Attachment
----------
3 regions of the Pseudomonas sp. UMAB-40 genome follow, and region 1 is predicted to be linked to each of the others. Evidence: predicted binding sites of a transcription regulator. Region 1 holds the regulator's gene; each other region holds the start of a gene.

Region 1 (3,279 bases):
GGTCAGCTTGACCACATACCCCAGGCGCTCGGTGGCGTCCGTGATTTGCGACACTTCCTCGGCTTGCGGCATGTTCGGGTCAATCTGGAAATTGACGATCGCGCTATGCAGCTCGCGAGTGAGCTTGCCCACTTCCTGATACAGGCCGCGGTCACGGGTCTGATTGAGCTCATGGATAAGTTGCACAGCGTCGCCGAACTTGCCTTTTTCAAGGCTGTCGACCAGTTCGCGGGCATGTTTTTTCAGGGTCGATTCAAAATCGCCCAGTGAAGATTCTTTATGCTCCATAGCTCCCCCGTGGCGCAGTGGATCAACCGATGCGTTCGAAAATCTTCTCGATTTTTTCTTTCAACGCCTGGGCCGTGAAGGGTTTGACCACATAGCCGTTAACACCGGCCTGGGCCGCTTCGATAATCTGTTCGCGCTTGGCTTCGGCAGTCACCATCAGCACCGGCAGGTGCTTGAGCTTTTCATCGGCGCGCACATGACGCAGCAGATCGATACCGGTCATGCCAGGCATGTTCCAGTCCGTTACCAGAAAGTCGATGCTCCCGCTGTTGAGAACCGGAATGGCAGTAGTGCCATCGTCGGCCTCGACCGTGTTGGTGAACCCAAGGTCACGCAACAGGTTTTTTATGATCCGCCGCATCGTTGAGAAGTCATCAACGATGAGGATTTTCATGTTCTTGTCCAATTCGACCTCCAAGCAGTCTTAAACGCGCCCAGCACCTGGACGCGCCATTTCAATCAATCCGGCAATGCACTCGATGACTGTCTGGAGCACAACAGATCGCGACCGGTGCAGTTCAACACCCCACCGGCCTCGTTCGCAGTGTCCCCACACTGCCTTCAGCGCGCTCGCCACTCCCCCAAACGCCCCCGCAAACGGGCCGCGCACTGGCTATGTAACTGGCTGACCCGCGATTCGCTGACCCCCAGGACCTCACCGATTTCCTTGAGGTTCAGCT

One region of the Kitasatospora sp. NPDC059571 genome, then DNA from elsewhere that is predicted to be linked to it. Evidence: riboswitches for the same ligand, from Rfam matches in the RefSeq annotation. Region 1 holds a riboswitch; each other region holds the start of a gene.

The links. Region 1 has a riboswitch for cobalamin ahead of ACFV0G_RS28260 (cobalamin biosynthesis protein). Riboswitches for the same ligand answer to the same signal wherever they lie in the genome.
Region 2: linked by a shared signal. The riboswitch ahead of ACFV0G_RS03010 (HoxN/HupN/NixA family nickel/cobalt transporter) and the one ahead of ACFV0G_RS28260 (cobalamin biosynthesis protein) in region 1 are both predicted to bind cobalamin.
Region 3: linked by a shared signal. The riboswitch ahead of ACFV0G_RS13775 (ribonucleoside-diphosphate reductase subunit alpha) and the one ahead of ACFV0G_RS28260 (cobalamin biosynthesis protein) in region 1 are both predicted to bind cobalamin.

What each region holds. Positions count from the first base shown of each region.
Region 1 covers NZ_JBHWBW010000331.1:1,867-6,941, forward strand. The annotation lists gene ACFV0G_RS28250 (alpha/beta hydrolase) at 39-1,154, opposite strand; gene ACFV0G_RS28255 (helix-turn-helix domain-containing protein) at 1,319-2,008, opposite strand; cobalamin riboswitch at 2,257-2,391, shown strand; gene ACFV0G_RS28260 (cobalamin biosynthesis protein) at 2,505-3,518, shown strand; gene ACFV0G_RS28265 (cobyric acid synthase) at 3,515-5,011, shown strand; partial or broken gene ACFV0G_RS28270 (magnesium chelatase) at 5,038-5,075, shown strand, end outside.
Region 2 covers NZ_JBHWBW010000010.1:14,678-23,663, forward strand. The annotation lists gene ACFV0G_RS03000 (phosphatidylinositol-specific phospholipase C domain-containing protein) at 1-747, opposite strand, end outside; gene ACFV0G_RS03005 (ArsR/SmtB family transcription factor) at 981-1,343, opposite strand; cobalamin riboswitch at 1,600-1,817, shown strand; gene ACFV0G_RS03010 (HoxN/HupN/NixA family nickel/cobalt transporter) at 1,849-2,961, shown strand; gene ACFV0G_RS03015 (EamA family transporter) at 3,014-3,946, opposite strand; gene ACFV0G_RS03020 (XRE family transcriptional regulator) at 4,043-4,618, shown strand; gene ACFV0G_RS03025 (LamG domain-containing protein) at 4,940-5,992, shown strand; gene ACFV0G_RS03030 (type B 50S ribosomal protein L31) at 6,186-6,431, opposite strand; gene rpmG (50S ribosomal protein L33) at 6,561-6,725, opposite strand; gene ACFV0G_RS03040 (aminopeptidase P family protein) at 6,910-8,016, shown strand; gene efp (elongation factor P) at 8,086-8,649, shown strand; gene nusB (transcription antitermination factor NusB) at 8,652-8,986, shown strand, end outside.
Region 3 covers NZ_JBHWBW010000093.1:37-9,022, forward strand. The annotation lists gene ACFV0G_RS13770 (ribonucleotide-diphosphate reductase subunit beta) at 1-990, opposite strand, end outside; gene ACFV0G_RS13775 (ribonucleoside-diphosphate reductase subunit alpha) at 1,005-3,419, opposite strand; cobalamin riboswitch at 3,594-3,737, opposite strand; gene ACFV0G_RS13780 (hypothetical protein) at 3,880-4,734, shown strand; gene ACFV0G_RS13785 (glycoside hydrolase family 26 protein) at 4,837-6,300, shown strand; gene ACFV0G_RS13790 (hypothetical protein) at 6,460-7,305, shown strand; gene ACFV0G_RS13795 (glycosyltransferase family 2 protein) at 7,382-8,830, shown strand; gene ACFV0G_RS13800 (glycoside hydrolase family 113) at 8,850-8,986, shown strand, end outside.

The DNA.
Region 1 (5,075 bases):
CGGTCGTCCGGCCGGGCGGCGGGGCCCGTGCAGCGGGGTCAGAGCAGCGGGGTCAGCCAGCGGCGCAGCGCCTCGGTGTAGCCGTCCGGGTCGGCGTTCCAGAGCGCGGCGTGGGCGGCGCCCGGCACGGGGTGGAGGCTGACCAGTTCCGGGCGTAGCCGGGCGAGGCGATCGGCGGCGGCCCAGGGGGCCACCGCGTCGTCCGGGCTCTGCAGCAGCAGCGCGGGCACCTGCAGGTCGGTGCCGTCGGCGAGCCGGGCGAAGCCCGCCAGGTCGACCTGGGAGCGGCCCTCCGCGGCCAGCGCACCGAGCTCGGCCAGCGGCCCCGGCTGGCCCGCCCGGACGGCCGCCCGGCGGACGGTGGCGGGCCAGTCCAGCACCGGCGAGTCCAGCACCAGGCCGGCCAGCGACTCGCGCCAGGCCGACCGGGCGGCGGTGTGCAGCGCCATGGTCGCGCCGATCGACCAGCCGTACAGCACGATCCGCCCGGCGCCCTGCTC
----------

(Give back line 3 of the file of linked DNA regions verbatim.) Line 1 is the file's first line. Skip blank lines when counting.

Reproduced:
GGTCAGCTTGACCACATACCCCAGGCGCTCGGTGGCGTCCGTGATTTGCGACACTTCCTCGGCTTGCGGCATGTTCGGGTCAATCTGGAAATTGACGATCGCGCTATGCAGCTCGCGAGTGAGCTTGCCCACTTCCTGATACAGGCCGCGGTCACGGGTCTGATTGAGCTCATGGATAAGTTGCACAGCGTCGCCGAACTTGCCTTTTTCAAGGCTGTCGACCAGTTCGCGGGCATGTTTTTTCAGGGTCGATTCAAAATCGCCCAGTGAAGATTCTTTATGCTCCATAGCTCCCCCGTGGCGCAGTGGATCAACCGATGCGTTCGAAAATCTTCTCGATTTTTTCTTTCAACGCCTGGGCCGTGAAGGGTTTGACCACATAGCCGTTAACACCGGCCTGGGCCGCTTCGATAATCTGTTCGCGCTTGGCTTCGGCAGTCACCATCAGCACCGGCAGGTGCTTGAGCTTTTCATCGGCGCGCACATGACGCAGCAGATCGATACCGGTCATGCCAGGCATGTTCCAGTCCGTTACCAGAAAGTCGATGCTCCCGCTGTTGAGAACCGGAATGGCAGTAGTGCCATCGTCGGCCTCGACCGTGTTGGTGAACCCAAGGTCACGCAACAGGTTTTTTATGATCCGCCGCATCGTTGAGAAGTCATCAACGATGAGGATTTTCATGTTCTTGTCCAATTCGACCTCCAAGCAGTCTTAAACGCGCCCAGCACCTGGACGCGCCATTTCAATCAATCCGGCAATGCACTCGATGACTGTCTGGAGCACAACAGATCGCGACCGGTGCAGTTCAACACCCCACCGGCCTCGTTCGCAGTGTCCCCACACTGCCTTCAGCGCGCTCGCCACTCCCCCAAACGCCCCCGCAAACGGGCCGCGCACTGGCTATGTAACTGGCTGACCCGCGATTCGCTGACCCCCAGGACCTCACCGATTTCCTTGAGGTTCAGCT